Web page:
I spent the next day at the library. Research was key. If i was going to be both father and mother to my daughter, I was going to need to be better prepared. I haunted the women’s self help section with shame, avoiding the gaze of the librarians as I checked out a handful of titles. I needed some new understanding of what it was to be a woman, I needed to approach the world trying to understand what Hazel was going through.
She thought it was hilarious.
‘That’s Life!?’ she asked incredulously, coming out for breakfast one morning. Halfway between my coffee and another bite of toast – and trying desperately to prove that I wasn’t affected by the cover page sob story, I shrugged nonchalantly and promised to finish the story and have a proper cry later. I closed the magazine.
‘It’s got good puzzles.’ I defended myself, indicating my ‘cover pen’ which had somehow rolled halfway down the table with the cap still on. She didn’t believe me. I finished the last of my toast, poured her a milo. She sat down to breakfast with a smile, and for just a moment – it felt like things were working.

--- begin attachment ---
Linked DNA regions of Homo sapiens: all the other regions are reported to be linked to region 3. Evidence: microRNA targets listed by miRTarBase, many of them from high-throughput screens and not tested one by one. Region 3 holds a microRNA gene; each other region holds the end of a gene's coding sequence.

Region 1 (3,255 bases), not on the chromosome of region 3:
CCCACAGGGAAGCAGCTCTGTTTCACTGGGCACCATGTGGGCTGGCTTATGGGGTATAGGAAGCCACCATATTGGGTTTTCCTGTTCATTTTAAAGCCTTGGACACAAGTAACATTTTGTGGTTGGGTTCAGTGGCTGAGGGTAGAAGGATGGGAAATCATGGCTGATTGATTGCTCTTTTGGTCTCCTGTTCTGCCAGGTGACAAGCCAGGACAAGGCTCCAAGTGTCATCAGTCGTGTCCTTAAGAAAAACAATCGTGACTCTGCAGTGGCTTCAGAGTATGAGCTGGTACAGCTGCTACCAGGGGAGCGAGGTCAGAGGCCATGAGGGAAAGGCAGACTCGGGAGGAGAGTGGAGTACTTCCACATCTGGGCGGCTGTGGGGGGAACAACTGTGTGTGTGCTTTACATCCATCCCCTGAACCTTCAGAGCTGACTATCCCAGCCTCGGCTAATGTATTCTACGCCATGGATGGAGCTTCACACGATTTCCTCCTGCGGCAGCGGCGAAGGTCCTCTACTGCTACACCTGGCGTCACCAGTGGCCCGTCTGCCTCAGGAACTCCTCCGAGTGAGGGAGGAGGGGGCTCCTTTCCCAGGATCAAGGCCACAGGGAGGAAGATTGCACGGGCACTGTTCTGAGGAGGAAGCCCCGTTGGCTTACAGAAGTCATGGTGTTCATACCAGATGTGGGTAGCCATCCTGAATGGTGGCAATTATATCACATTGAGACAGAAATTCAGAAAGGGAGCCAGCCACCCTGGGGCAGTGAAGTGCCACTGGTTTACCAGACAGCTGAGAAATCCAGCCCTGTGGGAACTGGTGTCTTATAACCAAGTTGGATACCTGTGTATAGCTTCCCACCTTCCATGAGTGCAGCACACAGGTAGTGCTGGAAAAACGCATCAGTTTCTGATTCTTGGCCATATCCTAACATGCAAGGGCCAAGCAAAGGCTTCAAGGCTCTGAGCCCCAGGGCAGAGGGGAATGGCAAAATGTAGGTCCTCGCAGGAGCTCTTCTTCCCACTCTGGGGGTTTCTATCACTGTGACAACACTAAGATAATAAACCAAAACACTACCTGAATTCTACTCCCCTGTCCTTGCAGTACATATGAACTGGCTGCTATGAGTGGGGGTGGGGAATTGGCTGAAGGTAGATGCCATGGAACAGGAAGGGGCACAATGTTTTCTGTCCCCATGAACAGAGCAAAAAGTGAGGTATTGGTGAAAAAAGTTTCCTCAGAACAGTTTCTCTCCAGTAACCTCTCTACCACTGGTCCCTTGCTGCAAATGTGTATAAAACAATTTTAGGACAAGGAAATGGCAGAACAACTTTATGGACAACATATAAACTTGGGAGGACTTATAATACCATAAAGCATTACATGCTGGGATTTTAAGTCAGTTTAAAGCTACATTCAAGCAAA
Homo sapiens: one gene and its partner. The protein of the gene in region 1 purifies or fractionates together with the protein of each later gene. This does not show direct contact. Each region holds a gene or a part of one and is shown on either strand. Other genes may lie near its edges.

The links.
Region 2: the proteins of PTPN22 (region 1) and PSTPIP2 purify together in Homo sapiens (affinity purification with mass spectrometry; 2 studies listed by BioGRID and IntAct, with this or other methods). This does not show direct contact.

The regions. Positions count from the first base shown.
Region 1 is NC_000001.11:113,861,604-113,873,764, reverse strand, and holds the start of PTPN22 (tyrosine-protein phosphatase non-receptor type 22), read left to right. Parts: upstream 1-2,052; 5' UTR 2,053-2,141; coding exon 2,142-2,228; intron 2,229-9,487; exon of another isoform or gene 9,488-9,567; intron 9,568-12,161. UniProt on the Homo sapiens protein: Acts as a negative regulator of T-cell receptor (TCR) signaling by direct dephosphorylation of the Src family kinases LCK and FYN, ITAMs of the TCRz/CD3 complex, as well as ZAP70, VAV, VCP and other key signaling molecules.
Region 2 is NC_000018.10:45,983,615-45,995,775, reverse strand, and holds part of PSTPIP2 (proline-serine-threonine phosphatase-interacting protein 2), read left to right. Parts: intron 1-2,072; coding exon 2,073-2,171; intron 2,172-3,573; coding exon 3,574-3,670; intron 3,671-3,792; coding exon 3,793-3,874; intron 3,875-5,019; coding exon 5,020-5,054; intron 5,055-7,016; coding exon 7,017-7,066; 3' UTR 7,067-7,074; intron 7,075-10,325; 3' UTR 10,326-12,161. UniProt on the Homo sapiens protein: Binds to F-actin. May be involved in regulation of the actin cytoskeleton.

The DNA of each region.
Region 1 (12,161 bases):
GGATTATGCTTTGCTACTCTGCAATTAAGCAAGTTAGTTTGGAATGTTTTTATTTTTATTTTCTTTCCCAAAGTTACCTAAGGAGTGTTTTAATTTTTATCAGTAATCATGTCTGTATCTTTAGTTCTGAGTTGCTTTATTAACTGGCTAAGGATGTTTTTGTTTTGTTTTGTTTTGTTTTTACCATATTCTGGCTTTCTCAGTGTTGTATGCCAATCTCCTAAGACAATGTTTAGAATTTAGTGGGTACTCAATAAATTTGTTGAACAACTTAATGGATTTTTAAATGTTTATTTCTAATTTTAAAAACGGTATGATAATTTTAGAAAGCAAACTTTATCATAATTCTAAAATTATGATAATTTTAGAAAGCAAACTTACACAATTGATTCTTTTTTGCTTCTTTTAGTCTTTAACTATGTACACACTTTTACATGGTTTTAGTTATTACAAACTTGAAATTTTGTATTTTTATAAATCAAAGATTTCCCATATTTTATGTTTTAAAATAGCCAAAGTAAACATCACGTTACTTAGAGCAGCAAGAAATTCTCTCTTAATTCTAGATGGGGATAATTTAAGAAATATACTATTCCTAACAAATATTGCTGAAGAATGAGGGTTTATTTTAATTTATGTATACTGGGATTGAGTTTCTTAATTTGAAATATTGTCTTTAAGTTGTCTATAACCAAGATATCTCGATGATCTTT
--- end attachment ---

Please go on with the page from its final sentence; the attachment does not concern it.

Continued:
‘Yeah, sure Dad.’ She rolled her eyes and we both laughed. Around her toast she rambled on about school work, teachers and the dramas between her friends. I gave advice as best I could, recalling the gems I’d learned from the library and my intensive study of trashy womens’ magazines. It seemed to do the trick. She continued smiling, but lingered at the table a moment.
‘Bus’ll be here soon, Haze.’ I reminded her. She nodded, but stayed.
‘I know, um. Dad…?’ she started hesitantly, shoving her hands in her pockets. Her eyes stopped meeting mine, she seemed to be looking more at the ground than at anywhere else. ‘My grade is going on a camp. To Canberra. I know it’s expensive, and it’s for a full week, but I really want to go…’ she finally met my eyes.
I didn’t know what to say. I tried to recall everything I’d learned again, but nothing came back to me. I didn’t want her to go. Not for a whole week. But everything I’d read had a lot to say about clipping wings, and how it shouldn’t be done. I was already feeling anxious as I swallowed hard, shifted the plate about in front of me.
‘Of course you can go.’ I replied, simultaneously making her day – and destroying mine.